Three Team USA Storylines To Watch During The 2022 FIBA Women’s World Cup
by James Kay
A'Ja Wilson bites her gold medal during the women's basketball medal ceremony at the Olympic Games Tokyo 2020 on Aug. 8, 2021 in Saitama, Japan.
A new era for the U.S. women’s basketball team begins Wednesday night when the FIBA Women’s World Cup tips off in Sydney.
Gone are longtime stars Sue Bird, Tina Charles, Diana Taurasi and Sylvia Fowles. In their place, look for Breanna Stewart and A'ja Wilson to lead the U.S. in its quest for a fourth consecutive and 11th overall World Cup title.
Here are three storylines to follow heading into Sydney:
The last time Team USA lost in the World Cup, Breanna Stewart was still in middle school. Since finishing third at the 2006 World Cup, the U.S. has won 22 straight games in the tournament.
The U.S. roster is loaded with WNBA talent, with Stewart, 28, and Wilson, 26, among five players back from last year’s Olympic team that won a gold medal in Tokyo. Ranked No. 1 in the world, the U.S. enters as the favorite, though its win streak could be challenged by an increasingly deep field.
The U.S. opens Thursday (9:30 p.m. ET Wednesday) against a tough Belgium team that’s ranked fifth in the world and has a formidable front court in Emma Meesseman and Kyara Linskens. Group A play continues through Sept. 27 with games against Puerto Rico, China, South Korea and Bosnia & Herzegovina.
Things will only get tougher from there. Japan is coming off its first Olympic medal in the sport after taking the silver last year in Tokyo. France is coming off an Olympic bronze medal. Meanwhile, perennial power Spain comes into the tournament ranked No. 2, and Australia, the 2018 runner-up playing on home soil, is No. 3.
U.S. coach Cheryl Reeve said she isn’t worried about what other teams are doing at this moment. She is concentrated on how her team is executing.
“You really have to lock in on what you do,” Reeve said. “You’re going to have your schemes and (have to decide) which ones you will utilize. Belgium is highly skilled. We played them and Puerto Rico in February, and so the first two games for us are a repeat of what we did in February. I think we have a good understanding about what their identity is.”
(L-R) Breanna Stewart high-fives teammate A'Ja Wilson during the second half of the women's basketball gold-medal game at the Olympic Games Tokyo 2020 on Aug. 8, 2021 in Saitama, Japan.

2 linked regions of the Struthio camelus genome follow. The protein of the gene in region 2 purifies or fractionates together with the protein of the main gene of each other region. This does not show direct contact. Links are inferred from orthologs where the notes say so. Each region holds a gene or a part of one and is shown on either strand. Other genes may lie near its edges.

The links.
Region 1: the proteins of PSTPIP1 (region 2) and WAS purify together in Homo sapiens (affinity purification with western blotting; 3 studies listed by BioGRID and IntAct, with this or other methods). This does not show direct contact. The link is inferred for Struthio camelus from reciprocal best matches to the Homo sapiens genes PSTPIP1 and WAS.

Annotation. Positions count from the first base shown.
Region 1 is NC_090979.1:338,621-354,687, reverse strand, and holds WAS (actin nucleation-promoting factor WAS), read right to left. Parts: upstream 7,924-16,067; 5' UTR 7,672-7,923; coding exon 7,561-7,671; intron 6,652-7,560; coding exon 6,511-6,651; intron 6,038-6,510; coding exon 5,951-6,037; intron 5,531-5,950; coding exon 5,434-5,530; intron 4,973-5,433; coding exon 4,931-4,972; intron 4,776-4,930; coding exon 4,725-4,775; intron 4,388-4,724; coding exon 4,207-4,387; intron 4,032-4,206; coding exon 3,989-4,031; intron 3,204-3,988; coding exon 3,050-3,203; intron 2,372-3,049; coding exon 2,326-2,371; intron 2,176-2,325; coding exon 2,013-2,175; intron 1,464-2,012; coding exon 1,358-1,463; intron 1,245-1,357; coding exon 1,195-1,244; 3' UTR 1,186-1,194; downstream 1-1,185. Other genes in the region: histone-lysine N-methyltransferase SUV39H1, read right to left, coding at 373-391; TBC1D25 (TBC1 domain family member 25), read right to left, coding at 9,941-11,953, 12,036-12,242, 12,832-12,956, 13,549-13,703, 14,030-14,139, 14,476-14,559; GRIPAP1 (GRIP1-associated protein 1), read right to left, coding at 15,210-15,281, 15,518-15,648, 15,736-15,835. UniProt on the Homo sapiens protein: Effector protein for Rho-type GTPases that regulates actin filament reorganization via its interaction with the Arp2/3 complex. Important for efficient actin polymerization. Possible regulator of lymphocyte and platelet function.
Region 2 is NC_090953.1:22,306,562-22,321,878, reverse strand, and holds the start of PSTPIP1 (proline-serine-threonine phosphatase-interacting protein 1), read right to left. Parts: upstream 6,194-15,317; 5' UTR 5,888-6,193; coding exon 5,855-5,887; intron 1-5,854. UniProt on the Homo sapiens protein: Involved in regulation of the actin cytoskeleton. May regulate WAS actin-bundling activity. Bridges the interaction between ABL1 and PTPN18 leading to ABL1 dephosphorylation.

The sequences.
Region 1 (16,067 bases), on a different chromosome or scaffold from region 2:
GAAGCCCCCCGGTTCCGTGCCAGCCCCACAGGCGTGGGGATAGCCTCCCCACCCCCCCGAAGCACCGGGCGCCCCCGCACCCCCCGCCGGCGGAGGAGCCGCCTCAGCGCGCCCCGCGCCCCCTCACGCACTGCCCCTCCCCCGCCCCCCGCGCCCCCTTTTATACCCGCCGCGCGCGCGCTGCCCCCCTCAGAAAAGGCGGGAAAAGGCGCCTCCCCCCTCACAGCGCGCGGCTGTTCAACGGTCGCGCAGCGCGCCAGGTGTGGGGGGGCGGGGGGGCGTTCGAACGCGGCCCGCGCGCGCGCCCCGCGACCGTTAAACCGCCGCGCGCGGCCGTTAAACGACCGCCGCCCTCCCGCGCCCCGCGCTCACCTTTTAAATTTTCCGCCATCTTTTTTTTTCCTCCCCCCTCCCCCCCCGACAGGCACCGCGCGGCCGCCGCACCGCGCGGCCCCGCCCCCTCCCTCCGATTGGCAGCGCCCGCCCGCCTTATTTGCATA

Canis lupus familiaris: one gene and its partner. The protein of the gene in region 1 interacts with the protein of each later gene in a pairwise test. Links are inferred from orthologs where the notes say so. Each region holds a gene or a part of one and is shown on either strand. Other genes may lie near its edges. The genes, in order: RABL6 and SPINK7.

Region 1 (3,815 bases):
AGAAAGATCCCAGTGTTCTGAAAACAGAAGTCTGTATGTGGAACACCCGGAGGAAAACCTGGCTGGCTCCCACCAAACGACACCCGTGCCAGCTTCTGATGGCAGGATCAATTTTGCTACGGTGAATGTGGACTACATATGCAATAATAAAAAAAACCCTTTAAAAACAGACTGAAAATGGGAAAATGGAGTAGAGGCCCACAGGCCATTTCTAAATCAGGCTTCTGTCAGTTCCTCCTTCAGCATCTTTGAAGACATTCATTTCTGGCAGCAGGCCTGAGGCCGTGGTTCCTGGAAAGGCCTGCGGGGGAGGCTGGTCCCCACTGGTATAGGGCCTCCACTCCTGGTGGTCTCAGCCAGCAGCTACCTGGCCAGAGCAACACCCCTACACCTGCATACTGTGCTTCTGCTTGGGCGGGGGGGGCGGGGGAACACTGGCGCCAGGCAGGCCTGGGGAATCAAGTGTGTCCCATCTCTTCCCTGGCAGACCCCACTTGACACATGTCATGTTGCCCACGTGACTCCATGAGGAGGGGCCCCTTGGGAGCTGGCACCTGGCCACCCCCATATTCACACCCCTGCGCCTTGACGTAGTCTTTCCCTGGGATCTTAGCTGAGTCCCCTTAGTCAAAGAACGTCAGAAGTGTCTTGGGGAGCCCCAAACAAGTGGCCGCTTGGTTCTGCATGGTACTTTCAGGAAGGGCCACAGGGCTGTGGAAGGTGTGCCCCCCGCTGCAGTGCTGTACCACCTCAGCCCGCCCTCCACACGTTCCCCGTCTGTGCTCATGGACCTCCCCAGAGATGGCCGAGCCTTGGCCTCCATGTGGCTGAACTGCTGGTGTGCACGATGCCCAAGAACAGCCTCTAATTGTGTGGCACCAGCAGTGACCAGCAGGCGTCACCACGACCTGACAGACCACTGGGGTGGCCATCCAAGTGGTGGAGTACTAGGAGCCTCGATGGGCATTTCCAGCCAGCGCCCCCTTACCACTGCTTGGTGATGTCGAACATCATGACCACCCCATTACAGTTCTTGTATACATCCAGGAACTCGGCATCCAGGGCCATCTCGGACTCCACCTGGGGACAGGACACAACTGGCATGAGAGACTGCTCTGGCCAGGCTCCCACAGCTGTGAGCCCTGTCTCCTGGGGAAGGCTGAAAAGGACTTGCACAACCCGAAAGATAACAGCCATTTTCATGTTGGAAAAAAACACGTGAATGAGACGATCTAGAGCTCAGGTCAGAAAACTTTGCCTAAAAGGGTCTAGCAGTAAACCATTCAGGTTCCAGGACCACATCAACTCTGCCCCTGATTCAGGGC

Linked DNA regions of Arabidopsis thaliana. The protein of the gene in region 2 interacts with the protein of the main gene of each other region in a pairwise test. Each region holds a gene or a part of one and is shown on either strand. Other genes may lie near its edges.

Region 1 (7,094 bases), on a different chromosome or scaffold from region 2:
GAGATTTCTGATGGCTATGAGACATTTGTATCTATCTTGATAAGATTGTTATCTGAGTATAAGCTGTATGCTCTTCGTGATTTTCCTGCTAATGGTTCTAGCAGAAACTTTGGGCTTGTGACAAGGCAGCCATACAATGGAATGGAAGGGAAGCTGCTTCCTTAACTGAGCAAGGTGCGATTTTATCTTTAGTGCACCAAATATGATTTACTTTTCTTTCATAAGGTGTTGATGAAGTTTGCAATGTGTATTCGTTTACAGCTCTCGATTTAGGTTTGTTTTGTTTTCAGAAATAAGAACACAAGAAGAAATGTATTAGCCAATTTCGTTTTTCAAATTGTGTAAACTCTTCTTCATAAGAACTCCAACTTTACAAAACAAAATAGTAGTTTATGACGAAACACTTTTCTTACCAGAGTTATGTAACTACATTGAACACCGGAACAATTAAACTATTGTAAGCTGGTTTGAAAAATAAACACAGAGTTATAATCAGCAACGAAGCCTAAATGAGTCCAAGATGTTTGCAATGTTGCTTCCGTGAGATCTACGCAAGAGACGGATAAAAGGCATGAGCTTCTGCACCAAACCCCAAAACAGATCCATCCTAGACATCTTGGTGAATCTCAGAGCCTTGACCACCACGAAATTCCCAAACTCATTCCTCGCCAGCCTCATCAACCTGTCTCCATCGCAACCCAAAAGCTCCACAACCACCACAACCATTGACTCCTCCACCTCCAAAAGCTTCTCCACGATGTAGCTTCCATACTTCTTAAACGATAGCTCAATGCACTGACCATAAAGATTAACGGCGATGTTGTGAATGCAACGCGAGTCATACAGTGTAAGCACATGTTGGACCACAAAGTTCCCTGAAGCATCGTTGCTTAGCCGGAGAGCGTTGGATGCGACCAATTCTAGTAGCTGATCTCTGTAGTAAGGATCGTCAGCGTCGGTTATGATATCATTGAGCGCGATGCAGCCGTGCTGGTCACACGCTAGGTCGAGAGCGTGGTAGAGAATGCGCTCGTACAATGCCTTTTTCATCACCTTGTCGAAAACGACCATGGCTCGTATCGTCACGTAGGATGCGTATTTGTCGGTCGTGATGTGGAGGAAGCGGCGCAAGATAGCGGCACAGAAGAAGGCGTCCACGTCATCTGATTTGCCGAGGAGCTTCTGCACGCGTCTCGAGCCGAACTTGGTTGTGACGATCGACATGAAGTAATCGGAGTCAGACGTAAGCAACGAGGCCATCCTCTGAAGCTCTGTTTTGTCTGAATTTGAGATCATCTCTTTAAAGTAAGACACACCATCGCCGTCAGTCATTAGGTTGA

Breanna Stewart, coming off an MVP performance at the 2018 World Cup, is the most decorated U.S. player with two Olympic gold medals and two World Cup titles, though Jewell Loyd, Kelsey Plum and A’ja Wilson each arrive in Sydney with a single championship at both tournaments.
Ariel Atkins and Chelsea Gray are both Olympic champions, too.
However, half the squad — Shakira Austin, Kahleah Copper, Sabrina Ionescu, Brionna Jones, Betnijah Laney and Alyssa Thomas — will be making their debuts in a global championship tournament.
With the WNBA season continuing all the up through this past weekend, several other young players were able to join the U.S. in camp, with WNBA Rookie of the Year Rhyne Howard and University of South Carolina star Aliyah Boston among the final cuts on Tuesday.
Minnesota Lynx forward Kayla McBride, who also took part in camp but didn’t make the team, praised the young players in a teleconference last week.
“The young bucks, they are going in head on,” McBride said. “I think that’s how you have to do it. When you’re younger, you’re going to make mistakes but just bring the energy. I’ve been really impressed top to bottom. They all bring something a little bit different. The confidence is through the roof, as it should be; that’s how you have to approach (USA Basketball).”
The U.S. will be able to roll out one of the most versatile rosters among World Cup pool, but fatigue could play a factor for players coming in from the WNBA season. The Las Vegas Aces, who won the WNBA Finals on Sunday, played their starters 208 more minutes than any other team in the league. Among them are A’ja Wilson, Chelsea Gray and Kelsey Plum, who all averaged over 33 minutes per game in the playoffs.
Brionna Jones, who played on the opposing Connecticut Sun, is also coming off a long WNBA playoff run highlighted by brute force and physical play.
Now they all must find another gear.
Going immediately from one season to the next is a tough reality women’s basketball players must balance every year. The WNBA regular season switched back to its normal 36 games in 2022, and back-to-backs took a toll on the players this season. However, Seattle Storm guard Jewell Loyd looks at it from a different perspective.
“Any time you get a chance to represent the USA, I think you get another sense of life,” Loyd said. “It’s bigger than you. It’s bigger than basketball. For me, I understood what the WNBA season would hold, but I was looking forward to this.”
Fatigue will play a factor for Team USA, but Reeve has lauded how deep the roster is and how they prepared for players coming in late.
“We’re used to this,” Reeve said.